NOT LEARNING SCALES AND LOOKING SHARP
Despite his association with Galactic, Eric Lindell’s style is much more laid back and song-oriented. “I guess we could sort of fit in that [jamband] category because we stretch our songs out a bit live, but my wife’s always telling me, ‘Get in and get out. I hate the jamming!’” Lindell’s musical heroes aren’t the Meters or Phish, or Medeski Martin & Wood (he most likely doesn’t know who these people are). They are Buddy Guy and Junior Wells, Sam Cooke and Otis Redding. He has a basic, melodic style to his guitar playing, as opposed to the over-the-top, play as many notes as humanly possible approach. Lindell relates a story about a blues gig with a big name guitarist in town, “He was doing all this wild, dueling guitar shit. I told him, ‘This is all I got bro. I can’t take it any higher. I just shot my wad there.’” His one guitar lesson he took was on the West Bank where a mullet-sporting guitar geek was harping on him to learn his scales, Lindell calmly replied, “Look, bro, I need immediate assistance. I got a gig tonight. How about this: I’ll play a progression while you solo. I’ll stop you when I like what you’re doing, and you teach it to me.” Lindell insists it was the best (and only) lesson he’s ever had. Lindell’s biggest strength may be his songwriting. His approach is to keep things simple and to avoid tired songwriting stand-bys. “I hate when someone writes a reggae tune and throws in a Rasta accent, or does a blues and feels like they have to mention the word ‘blues’ in the song. I just heard a new Bobby Bland song on the radio, and he’s singing, ‘I got the something something blues.’ Who the hell wrote this for Bobby Bland? We don’t have to establish the fact that he’s got the blues. That kind of shit just kills me.” His melodic sensibility and fresh approach actually won him 1st place in the prestigious John Lennon Songwriting Contest a few years back. “They called up and told me that I’d won, and I said, ‘Shut the fuck up. Who is this really?’ When they convinced me they were serious, they told me that I had won in the R&B category because my song had stood out. I guess everyone else sounded like Boyz 2 Men.” Old soul indeed.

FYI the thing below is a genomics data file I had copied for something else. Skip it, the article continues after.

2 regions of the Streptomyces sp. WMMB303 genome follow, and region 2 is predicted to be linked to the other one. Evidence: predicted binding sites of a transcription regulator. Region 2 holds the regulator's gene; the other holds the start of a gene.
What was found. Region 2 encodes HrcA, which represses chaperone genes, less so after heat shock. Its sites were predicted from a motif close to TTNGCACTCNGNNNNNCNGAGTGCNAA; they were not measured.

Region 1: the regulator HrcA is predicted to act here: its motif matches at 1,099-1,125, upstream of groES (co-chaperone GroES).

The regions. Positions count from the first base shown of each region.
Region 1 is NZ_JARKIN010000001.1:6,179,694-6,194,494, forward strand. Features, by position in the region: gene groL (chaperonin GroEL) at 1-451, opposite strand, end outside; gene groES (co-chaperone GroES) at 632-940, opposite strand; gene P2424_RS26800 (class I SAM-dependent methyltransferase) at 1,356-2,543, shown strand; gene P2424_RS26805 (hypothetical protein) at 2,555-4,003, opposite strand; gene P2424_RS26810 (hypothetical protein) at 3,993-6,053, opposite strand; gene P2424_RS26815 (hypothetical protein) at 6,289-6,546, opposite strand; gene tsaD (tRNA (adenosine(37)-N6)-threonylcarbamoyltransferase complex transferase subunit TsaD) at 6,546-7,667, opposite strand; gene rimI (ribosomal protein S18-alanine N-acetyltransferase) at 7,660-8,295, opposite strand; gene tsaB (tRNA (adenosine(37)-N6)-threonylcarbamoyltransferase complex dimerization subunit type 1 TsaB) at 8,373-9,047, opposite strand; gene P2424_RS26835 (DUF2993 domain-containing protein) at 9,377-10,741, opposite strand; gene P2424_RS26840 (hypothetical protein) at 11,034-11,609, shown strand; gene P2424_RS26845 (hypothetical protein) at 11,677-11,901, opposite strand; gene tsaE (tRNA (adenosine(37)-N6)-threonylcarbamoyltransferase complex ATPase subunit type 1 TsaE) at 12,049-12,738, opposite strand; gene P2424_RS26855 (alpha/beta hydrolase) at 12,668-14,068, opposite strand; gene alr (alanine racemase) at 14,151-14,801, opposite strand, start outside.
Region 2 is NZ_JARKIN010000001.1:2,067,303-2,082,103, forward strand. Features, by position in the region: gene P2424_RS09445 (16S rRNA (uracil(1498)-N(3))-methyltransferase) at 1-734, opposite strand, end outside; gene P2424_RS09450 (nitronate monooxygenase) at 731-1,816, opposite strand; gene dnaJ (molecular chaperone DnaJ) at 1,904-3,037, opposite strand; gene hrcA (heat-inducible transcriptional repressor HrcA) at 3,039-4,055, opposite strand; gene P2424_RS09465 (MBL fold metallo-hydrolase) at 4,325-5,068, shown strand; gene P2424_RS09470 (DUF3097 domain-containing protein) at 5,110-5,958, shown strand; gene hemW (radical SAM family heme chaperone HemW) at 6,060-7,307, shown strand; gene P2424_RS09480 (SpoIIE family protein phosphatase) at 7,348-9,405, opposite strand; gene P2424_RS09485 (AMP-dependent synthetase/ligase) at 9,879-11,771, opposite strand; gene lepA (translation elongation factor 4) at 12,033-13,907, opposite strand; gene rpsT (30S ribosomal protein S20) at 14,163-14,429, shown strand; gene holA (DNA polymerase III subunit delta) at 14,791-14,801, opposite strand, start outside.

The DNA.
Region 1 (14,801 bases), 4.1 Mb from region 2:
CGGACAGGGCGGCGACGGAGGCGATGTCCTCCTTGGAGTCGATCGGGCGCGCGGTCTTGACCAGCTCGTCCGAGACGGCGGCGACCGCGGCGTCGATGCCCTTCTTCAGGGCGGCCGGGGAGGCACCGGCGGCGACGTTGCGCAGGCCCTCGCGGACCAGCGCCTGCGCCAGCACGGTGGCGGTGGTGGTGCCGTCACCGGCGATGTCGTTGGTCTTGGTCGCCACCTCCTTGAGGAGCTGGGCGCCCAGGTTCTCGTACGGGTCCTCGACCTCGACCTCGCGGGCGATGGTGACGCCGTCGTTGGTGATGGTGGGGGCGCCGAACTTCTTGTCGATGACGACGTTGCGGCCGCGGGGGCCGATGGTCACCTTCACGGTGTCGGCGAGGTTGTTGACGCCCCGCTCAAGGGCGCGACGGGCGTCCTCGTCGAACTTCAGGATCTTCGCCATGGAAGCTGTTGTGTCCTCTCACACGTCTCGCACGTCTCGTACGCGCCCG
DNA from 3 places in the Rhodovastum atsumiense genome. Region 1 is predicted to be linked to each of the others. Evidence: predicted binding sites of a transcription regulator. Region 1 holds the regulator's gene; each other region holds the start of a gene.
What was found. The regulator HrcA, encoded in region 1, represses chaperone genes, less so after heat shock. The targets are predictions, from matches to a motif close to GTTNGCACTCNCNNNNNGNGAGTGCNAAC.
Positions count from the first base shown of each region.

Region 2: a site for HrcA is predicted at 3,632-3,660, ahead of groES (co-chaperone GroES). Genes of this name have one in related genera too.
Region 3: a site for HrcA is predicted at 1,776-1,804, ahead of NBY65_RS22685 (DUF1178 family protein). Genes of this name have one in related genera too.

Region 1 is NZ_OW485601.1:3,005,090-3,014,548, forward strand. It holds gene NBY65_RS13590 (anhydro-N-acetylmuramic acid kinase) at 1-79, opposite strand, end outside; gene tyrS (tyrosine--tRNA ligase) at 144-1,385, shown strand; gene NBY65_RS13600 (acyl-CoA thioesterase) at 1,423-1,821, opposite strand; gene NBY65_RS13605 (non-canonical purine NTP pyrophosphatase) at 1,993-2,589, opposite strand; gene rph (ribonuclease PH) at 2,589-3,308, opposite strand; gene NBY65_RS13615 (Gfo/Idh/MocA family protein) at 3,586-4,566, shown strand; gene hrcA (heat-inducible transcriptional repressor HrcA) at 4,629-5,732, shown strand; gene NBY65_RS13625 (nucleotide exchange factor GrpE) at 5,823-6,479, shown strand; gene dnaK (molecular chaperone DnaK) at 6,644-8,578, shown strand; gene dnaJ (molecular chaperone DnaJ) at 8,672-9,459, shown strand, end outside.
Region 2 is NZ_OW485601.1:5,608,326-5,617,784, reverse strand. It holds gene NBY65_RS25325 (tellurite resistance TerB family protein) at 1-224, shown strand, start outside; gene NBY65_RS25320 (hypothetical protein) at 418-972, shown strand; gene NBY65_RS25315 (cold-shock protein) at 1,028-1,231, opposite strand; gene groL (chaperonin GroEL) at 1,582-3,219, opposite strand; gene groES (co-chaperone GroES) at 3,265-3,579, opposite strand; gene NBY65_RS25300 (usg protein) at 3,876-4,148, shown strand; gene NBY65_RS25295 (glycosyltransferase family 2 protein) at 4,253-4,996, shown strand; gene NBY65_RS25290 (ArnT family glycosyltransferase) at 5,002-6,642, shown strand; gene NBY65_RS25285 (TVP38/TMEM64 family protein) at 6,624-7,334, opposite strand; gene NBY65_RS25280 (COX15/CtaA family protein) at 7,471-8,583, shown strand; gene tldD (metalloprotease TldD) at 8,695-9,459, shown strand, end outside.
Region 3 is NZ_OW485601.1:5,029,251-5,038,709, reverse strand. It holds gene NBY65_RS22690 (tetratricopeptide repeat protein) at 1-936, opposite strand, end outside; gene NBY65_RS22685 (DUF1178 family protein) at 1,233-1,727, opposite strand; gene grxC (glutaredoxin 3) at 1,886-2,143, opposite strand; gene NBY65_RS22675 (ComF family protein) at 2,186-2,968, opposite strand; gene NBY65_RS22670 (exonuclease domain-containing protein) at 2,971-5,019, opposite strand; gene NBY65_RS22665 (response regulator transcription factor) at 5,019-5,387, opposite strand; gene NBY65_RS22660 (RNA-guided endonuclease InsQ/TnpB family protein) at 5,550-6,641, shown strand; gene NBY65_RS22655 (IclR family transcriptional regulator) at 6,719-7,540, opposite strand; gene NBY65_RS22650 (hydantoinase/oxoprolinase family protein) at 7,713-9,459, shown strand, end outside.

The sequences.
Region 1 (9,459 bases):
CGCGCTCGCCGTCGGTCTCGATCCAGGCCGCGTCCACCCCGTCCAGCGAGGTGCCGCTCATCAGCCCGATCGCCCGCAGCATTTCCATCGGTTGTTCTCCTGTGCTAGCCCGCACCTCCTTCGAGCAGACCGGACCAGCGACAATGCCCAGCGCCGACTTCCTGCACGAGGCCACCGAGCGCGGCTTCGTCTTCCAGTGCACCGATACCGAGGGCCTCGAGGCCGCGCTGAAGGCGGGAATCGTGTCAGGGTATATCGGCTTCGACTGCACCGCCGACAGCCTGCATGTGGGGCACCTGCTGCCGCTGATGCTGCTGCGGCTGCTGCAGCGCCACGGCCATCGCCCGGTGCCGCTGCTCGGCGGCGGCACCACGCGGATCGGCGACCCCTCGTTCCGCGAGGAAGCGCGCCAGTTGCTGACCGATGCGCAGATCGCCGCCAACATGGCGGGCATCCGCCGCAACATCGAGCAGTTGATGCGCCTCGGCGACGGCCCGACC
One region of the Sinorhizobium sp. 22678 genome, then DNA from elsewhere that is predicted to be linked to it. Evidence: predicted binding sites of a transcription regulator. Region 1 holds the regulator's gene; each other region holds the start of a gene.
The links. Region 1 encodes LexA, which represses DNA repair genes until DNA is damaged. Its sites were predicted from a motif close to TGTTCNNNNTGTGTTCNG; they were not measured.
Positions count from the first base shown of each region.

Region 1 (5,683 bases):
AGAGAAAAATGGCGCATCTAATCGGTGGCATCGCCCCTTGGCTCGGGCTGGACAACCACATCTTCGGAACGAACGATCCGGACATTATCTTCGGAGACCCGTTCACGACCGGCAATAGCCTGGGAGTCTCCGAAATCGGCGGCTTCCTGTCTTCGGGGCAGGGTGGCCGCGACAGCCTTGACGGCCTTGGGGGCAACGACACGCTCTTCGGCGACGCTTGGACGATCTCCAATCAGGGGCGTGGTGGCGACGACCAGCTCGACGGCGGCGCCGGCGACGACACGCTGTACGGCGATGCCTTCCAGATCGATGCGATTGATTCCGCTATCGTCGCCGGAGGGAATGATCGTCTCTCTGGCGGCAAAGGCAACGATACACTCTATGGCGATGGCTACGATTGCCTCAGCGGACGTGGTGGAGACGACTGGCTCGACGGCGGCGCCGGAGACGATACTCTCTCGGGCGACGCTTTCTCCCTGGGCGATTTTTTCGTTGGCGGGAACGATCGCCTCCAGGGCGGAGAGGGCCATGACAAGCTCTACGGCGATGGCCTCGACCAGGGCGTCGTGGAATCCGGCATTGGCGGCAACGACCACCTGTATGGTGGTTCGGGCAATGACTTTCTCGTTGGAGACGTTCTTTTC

One look at Eric Lindell and you’d think he plays in hardcore bands at biker bars where steel fences separate the audience from the stage. This is mainly because of the flock of tattoos covering his frame. Upon closer inspection, the designs are not aggressive at all. The most prominent is the word ‘Mercy’ emblazoned on the front of his neck just above his collarbone. It’s the name of his two-year-old daughter. Relates Lindell, “When I was first moving in, I was carrying my guitars to the house. My neighbors took one look at me and said ‘We don’t like that hard stuff.’ They assumed I played thrash music.” Needless to say, he doesn’t look like your typical R&B musician. Despite his tattoos, Eric still has one foot in the past when it comes to performing. Music is merely one facet to his performance, complemented by stage presence and appearance. Lindell was taken aback at the laid-back approach to performance in New Orleans. It was the opposite of California. “When I first got here I saw this amazing soul singer performing with jogging shorts and a tank top. I couldn’t believe it.” Looking sharp is important for Lindell and his band. Like the injured NBA players decked out in Gucci suits on the bench, Lindell and his bandmates have begun a healthy competition in out-styling the other at gigs.
DOMESTIC BURRITO BLISS